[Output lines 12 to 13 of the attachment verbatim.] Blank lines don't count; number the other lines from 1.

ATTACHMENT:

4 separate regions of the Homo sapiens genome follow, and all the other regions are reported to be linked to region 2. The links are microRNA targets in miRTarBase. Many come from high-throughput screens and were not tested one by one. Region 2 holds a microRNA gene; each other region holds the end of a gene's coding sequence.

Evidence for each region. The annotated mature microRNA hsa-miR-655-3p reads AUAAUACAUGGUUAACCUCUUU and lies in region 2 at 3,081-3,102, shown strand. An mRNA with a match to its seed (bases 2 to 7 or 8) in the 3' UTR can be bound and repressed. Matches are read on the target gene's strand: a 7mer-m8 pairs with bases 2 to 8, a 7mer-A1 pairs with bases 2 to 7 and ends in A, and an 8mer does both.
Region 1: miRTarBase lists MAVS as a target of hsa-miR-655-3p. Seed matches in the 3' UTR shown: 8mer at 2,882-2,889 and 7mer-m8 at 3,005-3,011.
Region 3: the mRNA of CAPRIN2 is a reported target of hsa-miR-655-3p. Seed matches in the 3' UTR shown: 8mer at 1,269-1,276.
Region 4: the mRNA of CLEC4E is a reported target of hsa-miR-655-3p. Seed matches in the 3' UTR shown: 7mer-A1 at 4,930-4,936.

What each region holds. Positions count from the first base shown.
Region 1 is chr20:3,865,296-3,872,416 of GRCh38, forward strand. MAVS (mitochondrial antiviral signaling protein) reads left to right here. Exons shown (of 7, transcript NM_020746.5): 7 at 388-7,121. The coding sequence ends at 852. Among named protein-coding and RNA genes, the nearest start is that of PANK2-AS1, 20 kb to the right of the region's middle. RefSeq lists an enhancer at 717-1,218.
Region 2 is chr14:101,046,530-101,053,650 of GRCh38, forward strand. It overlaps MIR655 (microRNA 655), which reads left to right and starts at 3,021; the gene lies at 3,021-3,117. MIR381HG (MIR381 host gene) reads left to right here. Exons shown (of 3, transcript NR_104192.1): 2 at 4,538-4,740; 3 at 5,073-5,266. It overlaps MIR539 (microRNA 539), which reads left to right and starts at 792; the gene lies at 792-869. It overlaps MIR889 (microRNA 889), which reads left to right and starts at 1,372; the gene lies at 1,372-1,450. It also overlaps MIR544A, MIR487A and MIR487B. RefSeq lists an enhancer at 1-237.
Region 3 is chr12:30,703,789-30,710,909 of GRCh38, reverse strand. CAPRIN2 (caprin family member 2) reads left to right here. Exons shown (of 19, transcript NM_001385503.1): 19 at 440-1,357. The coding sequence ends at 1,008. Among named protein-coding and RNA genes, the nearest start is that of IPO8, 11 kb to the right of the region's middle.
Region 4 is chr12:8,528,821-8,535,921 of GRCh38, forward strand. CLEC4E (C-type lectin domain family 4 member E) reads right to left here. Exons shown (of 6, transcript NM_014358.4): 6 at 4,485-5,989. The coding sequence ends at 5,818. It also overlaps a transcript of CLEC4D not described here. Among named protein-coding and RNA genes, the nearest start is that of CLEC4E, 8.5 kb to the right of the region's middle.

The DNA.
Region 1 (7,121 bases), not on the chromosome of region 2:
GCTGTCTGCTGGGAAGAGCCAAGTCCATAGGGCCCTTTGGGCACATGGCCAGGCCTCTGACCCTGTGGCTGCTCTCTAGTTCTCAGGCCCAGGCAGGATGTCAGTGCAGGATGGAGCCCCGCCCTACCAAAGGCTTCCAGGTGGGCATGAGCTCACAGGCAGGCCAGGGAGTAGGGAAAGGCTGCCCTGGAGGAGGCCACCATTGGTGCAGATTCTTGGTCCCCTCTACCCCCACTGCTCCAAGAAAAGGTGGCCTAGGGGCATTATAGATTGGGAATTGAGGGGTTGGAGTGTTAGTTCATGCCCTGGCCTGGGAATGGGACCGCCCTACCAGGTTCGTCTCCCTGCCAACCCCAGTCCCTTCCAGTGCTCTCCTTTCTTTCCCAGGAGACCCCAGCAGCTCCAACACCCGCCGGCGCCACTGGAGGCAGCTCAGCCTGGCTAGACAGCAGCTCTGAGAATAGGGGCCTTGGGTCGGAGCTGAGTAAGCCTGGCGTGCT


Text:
Region 1 (7,121 bases), not on the chromosome of region 2:
GCTGTCTGCTGGGAAGAGCCAAGTCCATAGGGCCCTTTGGGCACATGGCCAGGCCTCTGACCCTGTGGCTGCTCTCTAGTTCTCAGGCCCAGGCAGGATGTCAGTGCAGGATGGAGCCCCGCCCTACCAAAGGCTTCCAGGTGGGCATGAGCTCACAGGCAGGCCAGGGAGTAGGGAAAGGCTGCCCTGGAGGAGGCCACCATTGGTGCAGATTCTTGGTCCCCTCTACCCCCACTGCTCCAAGAAAAGGTGGCCTAGGGGCATTATAGATTGGGAATTGAGGGGTTGGAGTGTTAGTTCATGCCCTGGCCTGGGAATGGGACCGCCCTACCAGGTTCGTCTCCCTGCCAACCCCAGTCCCTTCCAGTGCTCTCCTTTCTTTCCCAGGAGACCCCAGCAGCTCCAACACCCGCCGGCGCCACTGGAGGCAGCTCAGCCTGGCTAGACAGCAGCTCTGAGAATAGGGGCCTTGGGTCGGAGCTGAGTAAGCCTGGCGTGCT